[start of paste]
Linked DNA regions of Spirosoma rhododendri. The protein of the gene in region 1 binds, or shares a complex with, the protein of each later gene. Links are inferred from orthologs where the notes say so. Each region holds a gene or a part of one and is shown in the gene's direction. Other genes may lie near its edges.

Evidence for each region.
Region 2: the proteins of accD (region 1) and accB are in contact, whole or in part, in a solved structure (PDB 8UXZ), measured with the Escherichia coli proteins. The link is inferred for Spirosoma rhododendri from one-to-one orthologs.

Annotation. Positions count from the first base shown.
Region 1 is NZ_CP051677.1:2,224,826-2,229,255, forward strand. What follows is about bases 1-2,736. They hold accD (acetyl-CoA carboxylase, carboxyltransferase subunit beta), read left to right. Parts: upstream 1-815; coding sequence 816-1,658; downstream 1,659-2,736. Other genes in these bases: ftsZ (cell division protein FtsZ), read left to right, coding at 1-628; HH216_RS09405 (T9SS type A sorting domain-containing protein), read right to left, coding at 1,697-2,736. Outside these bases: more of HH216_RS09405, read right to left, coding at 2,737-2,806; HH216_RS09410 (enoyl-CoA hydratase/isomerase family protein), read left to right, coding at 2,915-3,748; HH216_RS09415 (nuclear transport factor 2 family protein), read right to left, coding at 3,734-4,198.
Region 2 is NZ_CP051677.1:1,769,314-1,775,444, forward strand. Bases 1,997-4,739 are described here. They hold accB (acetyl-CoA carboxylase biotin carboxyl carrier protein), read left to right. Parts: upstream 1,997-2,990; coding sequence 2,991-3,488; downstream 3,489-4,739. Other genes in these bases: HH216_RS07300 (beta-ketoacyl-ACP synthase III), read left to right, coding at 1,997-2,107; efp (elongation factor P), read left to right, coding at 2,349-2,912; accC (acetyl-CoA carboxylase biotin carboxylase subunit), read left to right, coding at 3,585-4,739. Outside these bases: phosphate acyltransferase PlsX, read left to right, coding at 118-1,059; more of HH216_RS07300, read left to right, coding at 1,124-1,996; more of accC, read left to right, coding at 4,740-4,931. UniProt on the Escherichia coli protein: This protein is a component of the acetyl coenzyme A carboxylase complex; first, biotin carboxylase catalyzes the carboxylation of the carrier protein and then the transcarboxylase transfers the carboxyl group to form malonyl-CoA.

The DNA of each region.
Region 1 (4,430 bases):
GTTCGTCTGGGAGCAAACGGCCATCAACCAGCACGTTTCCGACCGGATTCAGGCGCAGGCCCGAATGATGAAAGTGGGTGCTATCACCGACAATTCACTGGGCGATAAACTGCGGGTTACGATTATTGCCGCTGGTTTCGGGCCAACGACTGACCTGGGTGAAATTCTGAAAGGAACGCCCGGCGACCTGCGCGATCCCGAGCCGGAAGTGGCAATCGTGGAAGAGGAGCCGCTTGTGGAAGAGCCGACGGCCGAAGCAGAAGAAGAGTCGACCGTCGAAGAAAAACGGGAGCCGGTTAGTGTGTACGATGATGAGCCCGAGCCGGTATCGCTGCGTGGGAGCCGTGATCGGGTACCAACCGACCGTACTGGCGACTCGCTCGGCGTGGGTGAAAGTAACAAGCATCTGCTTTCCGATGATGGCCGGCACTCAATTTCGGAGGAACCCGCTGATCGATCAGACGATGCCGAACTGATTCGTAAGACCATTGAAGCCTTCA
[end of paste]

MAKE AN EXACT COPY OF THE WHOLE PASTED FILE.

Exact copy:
Linked DNA regions of Spirosoma rhododendri. The protein of the gene in region 1 binds, or shares a complex with, the protein of each later gene. Links are inferred from orthologs where the notes say so. Each region holds a gene or a part of one and is shown in the gene's direction. Other genes may lie near its edges.

Evidence for each region.
Region 2: the proteins of accD (region 1) and accB are in contact, whole or in part, in a solved structure (PDB 8UXZ), measured with the Escherichia coli proteins. The link is inferred for Spirosoma rhododendri from one-to-one orthologs.

Annotation. Positions count from the first base shown.
Region 1 is NZ_CP051677.1:2,224,826-2,229,255, forward strand. What follows is about bases 1-2,736. They hold accD (acetyl-CoA carboxylase, carboxyltransferase subunit beta), read left to right. Parts: upstream 1-815; coding sequence 816-1,658; downstream 1,659-2,736. Other genes in these bases: ftsZ (cell division protein FtsZ), read left to right, coding at 1-628; HH216_RS09405 (T9SS type A sorting domain-containing protein), read right to left, coding at 1,697-2,736. Outside these bases: more of HH216_RS09405, read right to left, coding at 2,737-2,806; HH216_RS09410 (enoyl-CoA hydratase/isomerase family protein), read left to right, coding at 2,915-3,748; HH216_RS09415 (nuclear transport factor 2 family protein), read right to left, coding at 3,734-4,198.
Region 2 is NZ_CP051677.1:1,769,314-1,775,444, forward strand. Bases 1,997-4,739 are described here. They hold accB (acetyl-CoA carboxylase biotin carboxyl carrier protein), read left to right. Parts: upstream 1,997-2,990; coding sequence 2,991-3,488; downstream 3,489-4,739. Other genes in these bases: HH216_RS07300 (beta-ketoacyl-ACP synthase III), read left to right, coding at 1,997-2,107; efp (elongation factor P), read left to right, coding at 2,349-2,912; accC (acetyl-CoA carboxylase biotin carboxylase subunit), read left to right, coding at 3,585-4,739. Outside these bases: phosphate acyltransferase PlsX, read left to right, coding at 118-1,059; more of HH216_RS07300, read left to right, coding at 1,124-1,996; more of accC, read left to right, coding at 4,740-4,931. UniProt on the Escherichia coli protein: This protein is a component of the acetyl coenzyme A carboxylase complex; first, biotin carboxylase catalyzes the carboxylation of the carrier protein and then the transcarboxylase transfers the carboxyl group to form malonyl-CoA.

The DNA of each region.
Region 1 (4,430 bases):
GTTCGTCTGGGAGCAAACGGCCATCAACCAGCACGTTTCCGACCGGATTCAGGCGCAGGCCCGAATGATGAAAGTGGGTGCTATCACCGACAATTCACTGGGCGATAAACTGCGGGTTACGATTATTGCCGCTGGTTTCGGGCCAACGACTGACCTGGGTGAAATTCTGAAAGGAACGCCCGGCGACCTGCGCGATCCCGAGCCGGAAGTGGCAATCGTGGAAGAGGAGCCGCTTGTGGAAGAGCCGACGGCCGAAGCAGAAGAAGAGTCGACCGTCGAAGAAAAACGGGAGCCGGTTAGTGTGTACGATGATGAGCCCGAGCCGGTATCGCTGCGTGGGAGCCGTGATCGGGTACCAACCGACCGTACTGGCGACTCGCTCGGCGTGGGTGAAAGTAACAAGCATCTGCTTTCCGATGATGGCCGGCACTCAATTTCGGAGGAACCCGCTGATCGATCAGACGATGCCGAACTGATTCGTAAGACCATTGAAGCCTTCA